The obvious limitation of this first definition is that it considers the digital environment as a discrete, separated space. In this sense it is a web-centered definition that does not take into consideration the fluidity that exists between digital and pre-digital space. Further analysis shows that we can take all the acts of structuring content online – on the web or on other forms of the connected environment, like mobile apps – and consider these acts in their function of shaping our whole reality. In this sense, we can define editorialization as a set of individual and collective actions that take place in a digital online environment and that aim to structure the way we understand, organize, and judge the world. These actions are shaped by the digital environment in which they take place, and so editorialization, just as the first definition makes clear, is not only about what people do but also how their actions are shaped and oriented by a particular environment. But the emphasis needs to be put not only on how we produce content, but also on the fact that these contents are actually the world in which we live. It is important to stress that, if we consider the word digital in a cultural sense, digital space is our primary space, the space in which we live. With this in mind, we can make a distinction between various digital environments – for instance, the web and other forms of connected environment – and digital space as a hybridization of these environments with the totality of our world. These considerations allow us to arrive at a final definition:
Editorialization is the set of dynamics that produce and structure digital space. These dynamics can be understood as the interactions of individual and collective actions within a particular digital environment.
The object of editorialization is not content, but the world itself: we editorialize things, or, better, we editorialize the space in which we live. We could say that the encyclopedic project as it was conceived during the 18th century by Diderot and D’Alambert was realized with the world wide web: the totality of our knowledge has been organized and linked in a unique and huge architectural framework (Melançon 2004). But it goes further: with editorialization we are not only structuring the knowledge, we are structuring the world itself. We can say that editorialization is not only an architecture of knowledge (or, to use Schnapp’s concept, a ‘knowledge design’) but more precisely an architecture of being. This is why the concept of space becomes so crucial: editorialization is a way of organizing space not in a metaphorical sense (as the space of knowledge or the space of information): editorialization is an actual architectural action, it organizes our actual space.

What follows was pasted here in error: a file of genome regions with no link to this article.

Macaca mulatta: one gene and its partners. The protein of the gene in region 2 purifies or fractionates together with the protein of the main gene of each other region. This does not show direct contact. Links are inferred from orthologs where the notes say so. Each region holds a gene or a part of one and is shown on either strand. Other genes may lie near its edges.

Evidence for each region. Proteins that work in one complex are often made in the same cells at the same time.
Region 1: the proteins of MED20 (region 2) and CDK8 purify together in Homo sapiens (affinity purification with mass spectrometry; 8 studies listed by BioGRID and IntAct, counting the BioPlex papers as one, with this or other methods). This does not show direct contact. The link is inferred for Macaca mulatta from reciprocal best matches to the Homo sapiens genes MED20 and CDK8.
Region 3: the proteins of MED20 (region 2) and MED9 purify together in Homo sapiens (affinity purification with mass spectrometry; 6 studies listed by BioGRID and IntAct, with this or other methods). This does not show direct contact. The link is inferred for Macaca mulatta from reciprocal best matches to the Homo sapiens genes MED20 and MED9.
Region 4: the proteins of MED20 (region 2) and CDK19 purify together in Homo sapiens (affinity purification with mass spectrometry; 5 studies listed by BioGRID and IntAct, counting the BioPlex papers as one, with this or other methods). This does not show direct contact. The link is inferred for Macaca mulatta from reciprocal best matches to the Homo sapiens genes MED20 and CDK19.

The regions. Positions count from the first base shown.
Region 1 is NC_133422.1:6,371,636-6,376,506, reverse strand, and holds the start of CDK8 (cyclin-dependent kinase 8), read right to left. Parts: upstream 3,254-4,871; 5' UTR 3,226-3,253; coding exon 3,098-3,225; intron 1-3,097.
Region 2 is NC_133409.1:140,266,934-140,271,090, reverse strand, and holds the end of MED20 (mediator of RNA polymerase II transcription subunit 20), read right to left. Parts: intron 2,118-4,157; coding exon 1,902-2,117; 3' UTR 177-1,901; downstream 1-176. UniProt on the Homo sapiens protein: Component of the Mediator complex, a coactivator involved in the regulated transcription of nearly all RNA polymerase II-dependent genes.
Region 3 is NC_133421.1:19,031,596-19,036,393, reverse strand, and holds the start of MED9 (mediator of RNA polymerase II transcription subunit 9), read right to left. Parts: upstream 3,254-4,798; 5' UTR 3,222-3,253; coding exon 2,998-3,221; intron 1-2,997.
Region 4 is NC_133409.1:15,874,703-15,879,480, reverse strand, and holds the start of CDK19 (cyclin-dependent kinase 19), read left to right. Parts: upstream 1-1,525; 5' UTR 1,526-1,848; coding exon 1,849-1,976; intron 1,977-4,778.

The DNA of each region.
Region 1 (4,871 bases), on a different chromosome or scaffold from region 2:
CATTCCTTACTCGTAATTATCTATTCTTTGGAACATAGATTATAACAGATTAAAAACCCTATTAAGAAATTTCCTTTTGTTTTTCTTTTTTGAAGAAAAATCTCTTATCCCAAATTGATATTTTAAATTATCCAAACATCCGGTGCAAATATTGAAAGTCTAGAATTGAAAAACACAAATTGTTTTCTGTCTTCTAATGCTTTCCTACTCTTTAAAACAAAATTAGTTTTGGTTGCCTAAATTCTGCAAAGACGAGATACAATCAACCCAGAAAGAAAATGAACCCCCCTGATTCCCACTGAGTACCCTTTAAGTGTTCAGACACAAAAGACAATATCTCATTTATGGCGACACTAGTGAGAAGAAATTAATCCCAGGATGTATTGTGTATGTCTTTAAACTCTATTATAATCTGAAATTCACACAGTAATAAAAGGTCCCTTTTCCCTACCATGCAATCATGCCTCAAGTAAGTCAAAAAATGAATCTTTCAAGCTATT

DH scholars as architects
Now, the fact that editorialization is a way of producing the space we inhabit raises an important problem: who are the actors of editorialization? Who is producing this hybrid space? This problem is the main political issue when we analyse our digital culture; addressing it is the first step towards developing what Geert Lovink calls ‘Net criticism’ (Lovink 2002).
As Morozof points out (Morozov 2012, 2013), digital space seems to be completely driven by a small number of private companies. Morozov’s analysis of the role of Silicon Valley corporations starts from the idea that what should be public on the web is actually private. The domains of public interest are owned by big companies, and the services that should be granted by public authorities are instead organized and provided by private corporations. The problem is thus twofold: private corporations own most of digital space and they impose their ideologies on the whole social space, leaving no room for a public sphere. Private corporations decide what the structure of digital space is and what values it holds.